Dozens of people from across the Diocese of Nashville were afforded the opportunity to experience one of the unique gifts of the Catholic Church during the monthly meeting of Young Catholic Professionals Nashville on Thursday, Nov. 17, in the Cathedral of the Incarnation’s Fleming Center.
Three relics of St. Padre Pio were available for veneration with the opportunity for attendees to touch personal sacramentals to them, creating third class relics of their own.
“This is the part where we’re blessed by the Church in Nashville,” said Grace Robinson, president of YCP Nashville. “At each of our monthly events, we have two community tables where we invite parish groups, non-profits, or other diocesan organizations to come and share with our attendees the ministries they offer.
“At YCP, we’re not here to try and replace any certain church group, Bible study, formation class, etc., but really help make that bridge between our attendees and the vast amount of incredible opportunities that are already available to them within the Diocese of Nashville,” she said.
The relics were brought by Padre Pio Prayer Group – Nashville out of St. Philip the Apostle Church in Franklin.
Having the prayer group bring the Padre Pio’s relics to the event and “the number of attendees here where this is a first-time opportunity for this experience shows the importance of having an organization that is intentional about connecting young adults in their 20s and 30s with the depth of our faith and treasures that the Catholic Church offers,” Robinson said. “It’s really an educational experience, too, answering the questions of ‘What is a relic?’ or ‘What does it mean to venerate a relic?’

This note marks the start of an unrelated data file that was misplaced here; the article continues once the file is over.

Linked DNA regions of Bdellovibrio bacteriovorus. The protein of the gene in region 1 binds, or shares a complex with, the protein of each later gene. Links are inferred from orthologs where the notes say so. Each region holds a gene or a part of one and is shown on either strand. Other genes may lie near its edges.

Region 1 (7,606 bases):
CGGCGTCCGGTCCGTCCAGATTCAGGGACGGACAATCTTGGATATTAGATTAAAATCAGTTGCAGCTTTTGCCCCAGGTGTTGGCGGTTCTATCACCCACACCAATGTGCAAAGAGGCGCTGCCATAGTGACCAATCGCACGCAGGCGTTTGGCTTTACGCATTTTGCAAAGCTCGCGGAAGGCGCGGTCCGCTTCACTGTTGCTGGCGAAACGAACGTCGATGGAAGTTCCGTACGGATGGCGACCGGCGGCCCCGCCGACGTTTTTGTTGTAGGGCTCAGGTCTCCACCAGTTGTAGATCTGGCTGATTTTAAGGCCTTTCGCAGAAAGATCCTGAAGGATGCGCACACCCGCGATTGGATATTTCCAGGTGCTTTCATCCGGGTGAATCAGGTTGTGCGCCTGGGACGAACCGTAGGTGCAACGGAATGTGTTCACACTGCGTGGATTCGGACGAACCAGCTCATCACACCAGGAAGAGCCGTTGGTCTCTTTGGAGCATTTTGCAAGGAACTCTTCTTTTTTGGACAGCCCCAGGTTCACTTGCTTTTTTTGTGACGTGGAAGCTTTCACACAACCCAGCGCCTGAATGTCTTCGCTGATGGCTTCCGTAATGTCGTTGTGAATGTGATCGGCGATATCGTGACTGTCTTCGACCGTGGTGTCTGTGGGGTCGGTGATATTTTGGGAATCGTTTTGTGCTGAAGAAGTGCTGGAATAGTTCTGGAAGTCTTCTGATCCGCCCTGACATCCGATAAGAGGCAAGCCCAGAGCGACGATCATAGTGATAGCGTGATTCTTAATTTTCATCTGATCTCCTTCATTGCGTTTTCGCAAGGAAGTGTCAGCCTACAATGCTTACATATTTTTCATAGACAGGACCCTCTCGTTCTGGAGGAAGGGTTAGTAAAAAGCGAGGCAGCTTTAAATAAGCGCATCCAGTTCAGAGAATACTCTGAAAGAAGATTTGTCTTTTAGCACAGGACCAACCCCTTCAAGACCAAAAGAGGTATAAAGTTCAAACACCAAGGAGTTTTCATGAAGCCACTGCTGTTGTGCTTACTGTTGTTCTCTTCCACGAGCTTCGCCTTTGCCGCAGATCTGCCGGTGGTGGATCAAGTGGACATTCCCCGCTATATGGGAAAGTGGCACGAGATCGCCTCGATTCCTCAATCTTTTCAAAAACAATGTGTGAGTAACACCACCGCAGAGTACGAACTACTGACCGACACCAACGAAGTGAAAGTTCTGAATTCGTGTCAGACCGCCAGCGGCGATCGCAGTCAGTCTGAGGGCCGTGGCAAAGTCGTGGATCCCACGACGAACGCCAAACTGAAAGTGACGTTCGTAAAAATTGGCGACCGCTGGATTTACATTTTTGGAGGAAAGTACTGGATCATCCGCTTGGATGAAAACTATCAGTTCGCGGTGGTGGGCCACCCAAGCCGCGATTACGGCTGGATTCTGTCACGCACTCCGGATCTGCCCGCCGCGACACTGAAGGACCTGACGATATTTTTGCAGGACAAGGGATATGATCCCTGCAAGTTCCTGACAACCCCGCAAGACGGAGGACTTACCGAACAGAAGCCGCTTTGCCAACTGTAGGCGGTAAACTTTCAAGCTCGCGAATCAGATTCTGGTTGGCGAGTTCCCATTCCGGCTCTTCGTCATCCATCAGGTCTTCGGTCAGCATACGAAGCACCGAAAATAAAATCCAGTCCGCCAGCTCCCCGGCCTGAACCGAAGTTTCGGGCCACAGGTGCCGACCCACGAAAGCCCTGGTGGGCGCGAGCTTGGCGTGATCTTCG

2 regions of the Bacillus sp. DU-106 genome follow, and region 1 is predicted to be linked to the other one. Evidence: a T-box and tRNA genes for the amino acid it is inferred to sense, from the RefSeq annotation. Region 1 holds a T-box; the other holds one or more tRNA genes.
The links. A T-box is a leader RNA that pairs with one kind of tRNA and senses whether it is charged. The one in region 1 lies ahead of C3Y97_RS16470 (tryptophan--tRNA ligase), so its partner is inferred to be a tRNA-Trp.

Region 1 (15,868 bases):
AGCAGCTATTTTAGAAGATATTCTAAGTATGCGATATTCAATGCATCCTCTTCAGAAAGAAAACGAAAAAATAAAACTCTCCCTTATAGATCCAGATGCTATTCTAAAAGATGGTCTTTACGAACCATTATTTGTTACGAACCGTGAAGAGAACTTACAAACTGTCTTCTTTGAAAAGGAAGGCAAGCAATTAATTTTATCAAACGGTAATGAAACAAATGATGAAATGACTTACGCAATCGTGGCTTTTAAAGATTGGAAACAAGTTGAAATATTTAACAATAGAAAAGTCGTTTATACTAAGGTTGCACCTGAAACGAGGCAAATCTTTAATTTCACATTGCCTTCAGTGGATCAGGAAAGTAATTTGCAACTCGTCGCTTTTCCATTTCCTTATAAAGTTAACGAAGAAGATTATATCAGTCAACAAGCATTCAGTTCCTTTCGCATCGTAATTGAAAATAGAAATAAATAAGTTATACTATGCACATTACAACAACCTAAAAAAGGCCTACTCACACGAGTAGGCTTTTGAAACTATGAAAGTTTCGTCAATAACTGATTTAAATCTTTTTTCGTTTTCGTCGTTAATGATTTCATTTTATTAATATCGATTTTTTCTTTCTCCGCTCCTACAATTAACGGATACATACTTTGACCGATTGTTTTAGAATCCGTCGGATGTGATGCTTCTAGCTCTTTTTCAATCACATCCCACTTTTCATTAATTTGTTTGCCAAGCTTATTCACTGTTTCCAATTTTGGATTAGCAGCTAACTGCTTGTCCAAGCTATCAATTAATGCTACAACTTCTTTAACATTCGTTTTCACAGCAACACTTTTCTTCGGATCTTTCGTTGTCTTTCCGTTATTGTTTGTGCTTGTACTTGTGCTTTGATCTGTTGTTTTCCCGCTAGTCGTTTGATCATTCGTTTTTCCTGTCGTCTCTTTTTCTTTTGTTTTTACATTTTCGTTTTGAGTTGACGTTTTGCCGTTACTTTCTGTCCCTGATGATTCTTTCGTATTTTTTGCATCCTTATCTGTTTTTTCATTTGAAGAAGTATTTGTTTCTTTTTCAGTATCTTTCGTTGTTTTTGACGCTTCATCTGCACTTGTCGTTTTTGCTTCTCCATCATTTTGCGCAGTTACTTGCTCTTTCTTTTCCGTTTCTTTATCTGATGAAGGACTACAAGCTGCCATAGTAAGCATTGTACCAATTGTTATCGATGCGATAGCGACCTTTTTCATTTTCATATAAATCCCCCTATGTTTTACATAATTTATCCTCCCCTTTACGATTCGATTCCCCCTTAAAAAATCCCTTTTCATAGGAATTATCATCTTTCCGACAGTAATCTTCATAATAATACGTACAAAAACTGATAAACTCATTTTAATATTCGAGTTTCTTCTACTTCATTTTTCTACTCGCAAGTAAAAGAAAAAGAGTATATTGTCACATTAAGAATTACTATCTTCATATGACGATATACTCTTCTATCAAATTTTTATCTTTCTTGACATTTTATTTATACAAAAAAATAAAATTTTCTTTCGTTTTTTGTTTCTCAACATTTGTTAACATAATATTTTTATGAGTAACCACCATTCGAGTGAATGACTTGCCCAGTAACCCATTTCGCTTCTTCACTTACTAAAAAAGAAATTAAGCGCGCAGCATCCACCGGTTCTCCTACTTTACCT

“That, for me, is what’s really exciting – to not just have this incredible saint in our presence where we can give this moment to people to pray with him,” she said, “but also to just talk about another aspect of the Church that can be misunderstood or not well known about.”
Padre Pio Prayer Group – Nashville, led by Paul and Mildred Chen, was established in 2018. And it all began because of the relics of Padre Pio.
While on a pilgrimage to the Holy Land in December of 2017, the Chen family, through their spiritual guide on the trip, met a woman who had a vision of Padre Pio while visiting the church next to the Trevi Fountain in Rome back in 2010. During the 2017 pilgrimage, she shared the story of how that vision led to Padre Pio telling her that her 4-year-old nephew, who had cancer, would be cured. Shortly after, she was gifted relics of Padre Pio including gloves worn by him, which were used to cover his stigmata, as well as a chalice and altar cross used by him when he celebrated Mass.
After hearing that story, Paul Chen, upon returning to the United States, felt in his heart that he should reach out to the woman and invite her to bring the relics to St. Philip. She did, and during Holy Week of 2018, a veneration of relics and healing service was held at St. Philip.
It was during that event that “people started asking if there is a Padre Pio Prayer Group in Nashville,” Mildred Chen explained. And just a short time later, the group was started and the woman gifted them a small piece of cloth from the wound bandage Padre Pio would wear over his heart wound, the same heart wound of Christ.
As the group has grown, they have obtained other relics including a glove of Padre Pio, a large bandage with traces of Padre Pio’s blood, and even a feather from Padre Pio’s own pillow. These are the three relics that were available for veneration during the event.
“We’re hoping that when (these young professionals) venerate or touch the relic of Padre Pio that they will have a spiritual connection with St. Padre Pio, and we hope that St. Padre Pio will intercede for them in ways that they won’t expect,” Paul Chen said. “Having a friend or having a coach in heaven is so powerful.